2003:1611 - Ballincar, Sligo

NMI Burial Excavation Records

County: Sligo Site name: Ballincar

Sites and Monuments Record No.: N/A Licence number: 03E0112

Author: Martin A. Timoney, Bóthar an Chorainn, Keash, Co. Sligo.

Site type: 19th-century house

ITM: E 567309m, N 838813m

Latitude, Longitude (decimal degrees): 54.297032, -8.502204

Ballincar House, on a 5.5-acre site on the crest of the east-west glacial ridge of the Rosses Point Peninsula, dates to between 1877 and 1885. It was converted into a hotel in about 1968 but was much altered in the 1970s and afterwards. This application is to replace it with a larger new hotel complex and associated works. In January 2003, a week after site works had begun, the contractor requested that the works be monitored, to include the demolition of Ballincar House.

There is a ringfort (SMR 14:8) to the east and an archaeological complex (SMR 14:6) to the west of the site. Roadworks some years ago by Sligo County Council cut through an oyster midden; this has been dated recently to the Middle Bronze Age.

The two-storey square Ballincar House is not marked on the 1837 OS map. The hipped-roof building possessed a fine set of diamond-shaped chimneys, most probably inspired by those on 17th-century Ballincar Castle, alias Cregg, to the south-west. The house had a spine wall, a feature common around 1730, with two rooms on either side of a central hall below and the same either side of the landing above, giving eight rooms in total. There may have been some additional original rooms to the north.

The only surviving features of any merit were the stairs and the windows of the upstairs east front room. Ballincar House was surveyed and photographed. It was demolished on 5 February. The chimney stacks disintegrated on being touched by the machine, but were of modern brick plastered over. The original front doorway had been severely altered by the hotel works. The house was built of rubble and brick with a facing of limestone. The east-west spine wall was mainly of red brick but with limestone in the area of the chimney flues. The spine wall was arched over the central hall and landing.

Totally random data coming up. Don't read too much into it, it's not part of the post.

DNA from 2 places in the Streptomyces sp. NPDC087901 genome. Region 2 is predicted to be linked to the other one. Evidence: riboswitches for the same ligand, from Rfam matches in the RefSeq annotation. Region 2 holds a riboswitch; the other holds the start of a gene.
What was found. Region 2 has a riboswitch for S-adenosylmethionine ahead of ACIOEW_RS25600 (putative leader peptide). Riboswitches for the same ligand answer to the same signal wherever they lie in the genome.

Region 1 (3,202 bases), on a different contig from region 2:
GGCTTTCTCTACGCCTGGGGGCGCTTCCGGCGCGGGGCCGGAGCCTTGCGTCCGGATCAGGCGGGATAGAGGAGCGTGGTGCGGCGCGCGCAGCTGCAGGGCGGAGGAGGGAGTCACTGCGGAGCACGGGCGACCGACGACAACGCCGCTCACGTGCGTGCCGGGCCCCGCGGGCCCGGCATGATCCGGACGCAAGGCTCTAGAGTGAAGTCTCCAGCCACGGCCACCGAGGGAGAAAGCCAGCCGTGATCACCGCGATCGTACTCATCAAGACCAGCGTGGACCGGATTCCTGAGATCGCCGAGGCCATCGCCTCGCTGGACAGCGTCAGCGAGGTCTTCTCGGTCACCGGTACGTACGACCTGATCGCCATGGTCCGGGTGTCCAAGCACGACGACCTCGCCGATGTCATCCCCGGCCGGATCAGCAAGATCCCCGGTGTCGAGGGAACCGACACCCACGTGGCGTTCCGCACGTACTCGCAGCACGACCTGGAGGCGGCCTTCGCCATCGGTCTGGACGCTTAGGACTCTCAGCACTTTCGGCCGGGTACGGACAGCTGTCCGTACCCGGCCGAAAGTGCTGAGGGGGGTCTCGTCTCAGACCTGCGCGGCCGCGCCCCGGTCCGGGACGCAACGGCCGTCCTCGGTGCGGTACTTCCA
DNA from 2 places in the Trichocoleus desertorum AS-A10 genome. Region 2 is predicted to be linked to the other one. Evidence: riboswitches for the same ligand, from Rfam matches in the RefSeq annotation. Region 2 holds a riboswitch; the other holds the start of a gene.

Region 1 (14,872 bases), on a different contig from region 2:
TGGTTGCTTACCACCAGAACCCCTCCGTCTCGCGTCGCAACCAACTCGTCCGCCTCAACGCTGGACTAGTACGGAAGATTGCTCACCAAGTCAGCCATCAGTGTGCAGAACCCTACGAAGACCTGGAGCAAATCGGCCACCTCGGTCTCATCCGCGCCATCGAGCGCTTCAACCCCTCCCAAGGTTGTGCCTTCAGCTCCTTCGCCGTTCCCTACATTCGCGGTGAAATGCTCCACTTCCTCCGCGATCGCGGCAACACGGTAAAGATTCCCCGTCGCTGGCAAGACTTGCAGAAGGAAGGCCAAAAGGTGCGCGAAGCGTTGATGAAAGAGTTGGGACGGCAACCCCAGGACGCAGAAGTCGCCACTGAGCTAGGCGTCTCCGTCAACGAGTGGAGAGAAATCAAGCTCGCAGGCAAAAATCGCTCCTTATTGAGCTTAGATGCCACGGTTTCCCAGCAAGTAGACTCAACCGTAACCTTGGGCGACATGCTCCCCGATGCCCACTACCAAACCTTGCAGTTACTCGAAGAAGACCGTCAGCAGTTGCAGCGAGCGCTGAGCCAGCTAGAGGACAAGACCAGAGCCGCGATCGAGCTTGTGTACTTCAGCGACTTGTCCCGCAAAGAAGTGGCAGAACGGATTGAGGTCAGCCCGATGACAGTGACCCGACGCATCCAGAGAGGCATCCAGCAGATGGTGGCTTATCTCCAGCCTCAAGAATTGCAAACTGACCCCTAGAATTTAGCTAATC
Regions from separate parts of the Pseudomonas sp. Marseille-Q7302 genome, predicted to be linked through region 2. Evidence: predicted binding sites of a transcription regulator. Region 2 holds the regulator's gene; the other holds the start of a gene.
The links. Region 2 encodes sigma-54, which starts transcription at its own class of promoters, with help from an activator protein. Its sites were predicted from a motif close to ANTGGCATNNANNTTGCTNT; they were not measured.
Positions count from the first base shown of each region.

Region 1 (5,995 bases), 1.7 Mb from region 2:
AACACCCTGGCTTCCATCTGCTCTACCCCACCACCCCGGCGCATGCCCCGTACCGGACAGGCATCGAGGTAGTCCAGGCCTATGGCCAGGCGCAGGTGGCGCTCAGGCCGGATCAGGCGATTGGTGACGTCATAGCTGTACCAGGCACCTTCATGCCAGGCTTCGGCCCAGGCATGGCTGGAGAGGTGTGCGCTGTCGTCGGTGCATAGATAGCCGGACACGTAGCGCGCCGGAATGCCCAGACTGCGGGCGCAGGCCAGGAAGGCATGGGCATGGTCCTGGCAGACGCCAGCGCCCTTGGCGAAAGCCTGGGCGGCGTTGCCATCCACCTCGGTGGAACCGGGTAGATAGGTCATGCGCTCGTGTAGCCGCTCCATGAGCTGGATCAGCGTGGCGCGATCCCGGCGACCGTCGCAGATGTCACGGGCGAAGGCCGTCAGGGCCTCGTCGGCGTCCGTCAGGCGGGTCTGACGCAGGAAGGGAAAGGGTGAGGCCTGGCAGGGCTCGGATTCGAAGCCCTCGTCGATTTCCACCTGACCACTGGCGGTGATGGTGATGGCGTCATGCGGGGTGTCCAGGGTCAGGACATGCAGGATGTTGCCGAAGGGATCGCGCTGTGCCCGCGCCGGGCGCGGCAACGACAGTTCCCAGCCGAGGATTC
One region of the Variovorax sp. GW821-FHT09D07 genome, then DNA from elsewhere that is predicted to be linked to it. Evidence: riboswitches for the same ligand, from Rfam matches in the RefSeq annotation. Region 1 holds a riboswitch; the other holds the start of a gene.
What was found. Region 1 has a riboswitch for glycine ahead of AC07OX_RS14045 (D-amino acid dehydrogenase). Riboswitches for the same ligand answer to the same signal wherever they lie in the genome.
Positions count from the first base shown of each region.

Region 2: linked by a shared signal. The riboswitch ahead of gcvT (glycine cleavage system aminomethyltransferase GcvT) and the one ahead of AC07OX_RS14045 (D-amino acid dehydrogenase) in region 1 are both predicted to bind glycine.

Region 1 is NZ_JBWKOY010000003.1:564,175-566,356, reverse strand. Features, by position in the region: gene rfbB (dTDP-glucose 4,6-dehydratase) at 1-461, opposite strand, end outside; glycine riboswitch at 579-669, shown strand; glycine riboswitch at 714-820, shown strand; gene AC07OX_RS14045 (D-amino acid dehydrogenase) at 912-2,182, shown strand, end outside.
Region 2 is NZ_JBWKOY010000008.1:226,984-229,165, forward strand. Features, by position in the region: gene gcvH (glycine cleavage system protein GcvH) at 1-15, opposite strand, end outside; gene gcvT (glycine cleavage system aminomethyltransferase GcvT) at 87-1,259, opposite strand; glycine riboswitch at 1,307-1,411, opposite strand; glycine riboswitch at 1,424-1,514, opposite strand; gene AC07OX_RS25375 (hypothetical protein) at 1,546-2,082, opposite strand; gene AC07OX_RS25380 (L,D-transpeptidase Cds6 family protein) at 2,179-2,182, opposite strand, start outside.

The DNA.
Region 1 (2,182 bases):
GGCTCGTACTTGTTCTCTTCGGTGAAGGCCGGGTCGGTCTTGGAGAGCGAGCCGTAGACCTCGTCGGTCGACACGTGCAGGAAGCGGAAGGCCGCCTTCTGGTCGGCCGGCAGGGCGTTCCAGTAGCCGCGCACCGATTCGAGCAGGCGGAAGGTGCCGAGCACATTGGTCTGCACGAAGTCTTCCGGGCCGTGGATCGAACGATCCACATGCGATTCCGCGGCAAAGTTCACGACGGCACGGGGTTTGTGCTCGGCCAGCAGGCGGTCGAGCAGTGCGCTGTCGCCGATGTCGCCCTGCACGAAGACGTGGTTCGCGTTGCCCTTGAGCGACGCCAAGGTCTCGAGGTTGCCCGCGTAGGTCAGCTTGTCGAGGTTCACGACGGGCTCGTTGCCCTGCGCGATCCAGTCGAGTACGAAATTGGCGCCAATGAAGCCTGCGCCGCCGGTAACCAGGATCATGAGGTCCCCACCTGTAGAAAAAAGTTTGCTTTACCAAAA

Ground clearance of Ballincar House and the surrounding buildings to the north, east and south was monitored. Only the west wing of the hotel remained to be incorporated into the new hotel. There was nothing of archaeological interest in the dry red-brown soil; the topsoil may have been removed prior to the original building. The foundations, 0.85m deep and less than 1m wide, of the east-west spine wall were a packing of stones of up to 0.15m across. The foundations of the north-south walls were of stones up to 0.45m across, and went to a depth of not more than 0.75m.

Most of the surrounding two acres (gardens, tennis court, front lawn, driveways, buildings and services) were monitored, without indication of archaeological finds or features.

The trench for the stormwater pipe to the river between Ballincar and Cregg townlands, a distance of about 1km, was intermittently monitored over several days. This was along the recently realigned road, at the west end of which a shell midden had been cut through by the County Council. The midden was protected by fresh clay but no archaeological finds or features were uncovered.